• Question #3: Are transaction fees included in the EHR contract, or will there be additional charges for transactions? 

In the days before all-inclusive cellular plans, phone bills used to itemize charges for calls, especially if they were long distance. That’s an outdated model by today’s standards — and so is an EHR contract that charges for increased transactions. 

Vendors should include transaction fees in their contracts, or tell you in clear, unambiguous terms whether your organization will face increased costs for transactions.

  • Question #4: Is a non-disclosure agreement (NDA) required before the organization receives the contract?

Non-disclosure agreements can be helpful in certain situations, especially when talking about proprietary technical information.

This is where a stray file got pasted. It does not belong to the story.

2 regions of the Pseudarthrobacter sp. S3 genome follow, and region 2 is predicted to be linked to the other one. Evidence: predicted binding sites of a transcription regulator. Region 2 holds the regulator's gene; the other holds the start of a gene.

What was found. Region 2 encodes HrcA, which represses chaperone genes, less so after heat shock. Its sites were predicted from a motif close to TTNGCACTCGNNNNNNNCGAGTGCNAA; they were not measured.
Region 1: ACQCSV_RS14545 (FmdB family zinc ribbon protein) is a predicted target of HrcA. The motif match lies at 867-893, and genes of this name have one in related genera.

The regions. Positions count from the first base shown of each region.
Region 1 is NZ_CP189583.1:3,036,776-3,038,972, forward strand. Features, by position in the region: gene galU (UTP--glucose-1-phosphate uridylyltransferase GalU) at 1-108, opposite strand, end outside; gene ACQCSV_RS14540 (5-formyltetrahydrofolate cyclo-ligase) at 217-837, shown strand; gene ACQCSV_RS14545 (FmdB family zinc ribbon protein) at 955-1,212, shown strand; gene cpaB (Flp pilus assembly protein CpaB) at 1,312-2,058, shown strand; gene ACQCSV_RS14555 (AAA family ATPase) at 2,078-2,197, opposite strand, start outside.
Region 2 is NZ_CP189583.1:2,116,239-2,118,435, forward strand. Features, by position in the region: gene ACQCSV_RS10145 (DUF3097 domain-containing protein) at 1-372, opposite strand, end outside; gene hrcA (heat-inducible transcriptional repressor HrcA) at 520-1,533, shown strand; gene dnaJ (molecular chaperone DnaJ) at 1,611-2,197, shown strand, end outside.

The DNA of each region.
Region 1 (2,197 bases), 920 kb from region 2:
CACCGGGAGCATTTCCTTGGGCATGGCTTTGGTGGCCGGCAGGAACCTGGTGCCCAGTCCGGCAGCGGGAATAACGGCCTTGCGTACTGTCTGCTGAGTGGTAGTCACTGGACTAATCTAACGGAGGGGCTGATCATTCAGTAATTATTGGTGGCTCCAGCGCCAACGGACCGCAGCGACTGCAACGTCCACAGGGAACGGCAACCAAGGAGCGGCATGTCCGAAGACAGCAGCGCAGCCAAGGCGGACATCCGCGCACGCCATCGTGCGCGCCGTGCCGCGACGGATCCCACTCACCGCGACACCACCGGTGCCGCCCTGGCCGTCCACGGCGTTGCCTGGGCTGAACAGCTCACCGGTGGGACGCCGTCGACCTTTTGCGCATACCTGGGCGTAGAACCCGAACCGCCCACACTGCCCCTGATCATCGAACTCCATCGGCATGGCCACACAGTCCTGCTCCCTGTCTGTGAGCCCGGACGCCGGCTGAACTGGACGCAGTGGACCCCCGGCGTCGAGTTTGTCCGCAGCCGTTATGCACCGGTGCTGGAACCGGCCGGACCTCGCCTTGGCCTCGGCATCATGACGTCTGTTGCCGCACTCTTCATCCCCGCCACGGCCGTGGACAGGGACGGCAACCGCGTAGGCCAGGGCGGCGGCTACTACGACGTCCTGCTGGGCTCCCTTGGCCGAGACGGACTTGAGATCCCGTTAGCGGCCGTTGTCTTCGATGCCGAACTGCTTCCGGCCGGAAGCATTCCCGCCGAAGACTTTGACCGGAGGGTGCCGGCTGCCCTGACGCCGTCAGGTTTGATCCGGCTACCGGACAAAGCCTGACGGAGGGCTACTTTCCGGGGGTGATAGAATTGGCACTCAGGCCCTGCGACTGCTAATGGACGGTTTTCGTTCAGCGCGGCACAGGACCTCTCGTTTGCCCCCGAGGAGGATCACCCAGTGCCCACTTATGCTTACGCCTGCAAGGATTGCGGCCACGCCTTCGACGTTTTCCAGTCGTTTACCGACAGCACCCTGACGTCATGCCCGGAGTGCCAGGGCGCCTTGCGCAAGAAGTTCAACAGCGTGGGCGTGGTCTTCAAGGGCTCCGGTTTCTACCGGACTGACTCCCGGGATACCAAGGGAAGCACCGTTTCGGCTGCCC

But there’s no reason for an EHR vendor to require an NDA before providing the contract to a healthcare organization — unless they’re trying to keep something secret.

Vendors should provide your organization with the contract with no strings attached.

  • Question #5: Are there penalties for early termination?

Organizations terminate their EHR contracts for a variety of reasons — maybe they’ve been consolidated into a larger system, or they’re the larger system acquiring new facilities.

But they shouldn’t be penalized for ending an EHR contract early — and vendors should tell you whether they agree.

  • Question #6: Do you charge extra to access your solution on mobile devices?

A hospital CIO recently asked a member of our staff what we charge for nurses to use Expanse via mobile devices, and was “shocked” to learn that we don’t charge extra for mobile access, nor do we charge on a per-user basis.

Vendors should tell you if it will cost extra to allow your providers to use cell phones and tablets to access their EHR — they shouldn’t make it difficult to budget for increased mobility for your providers.

  • Question #7: What is the cost to add another interface, such as ADT interface, lab instrument interface, etc.?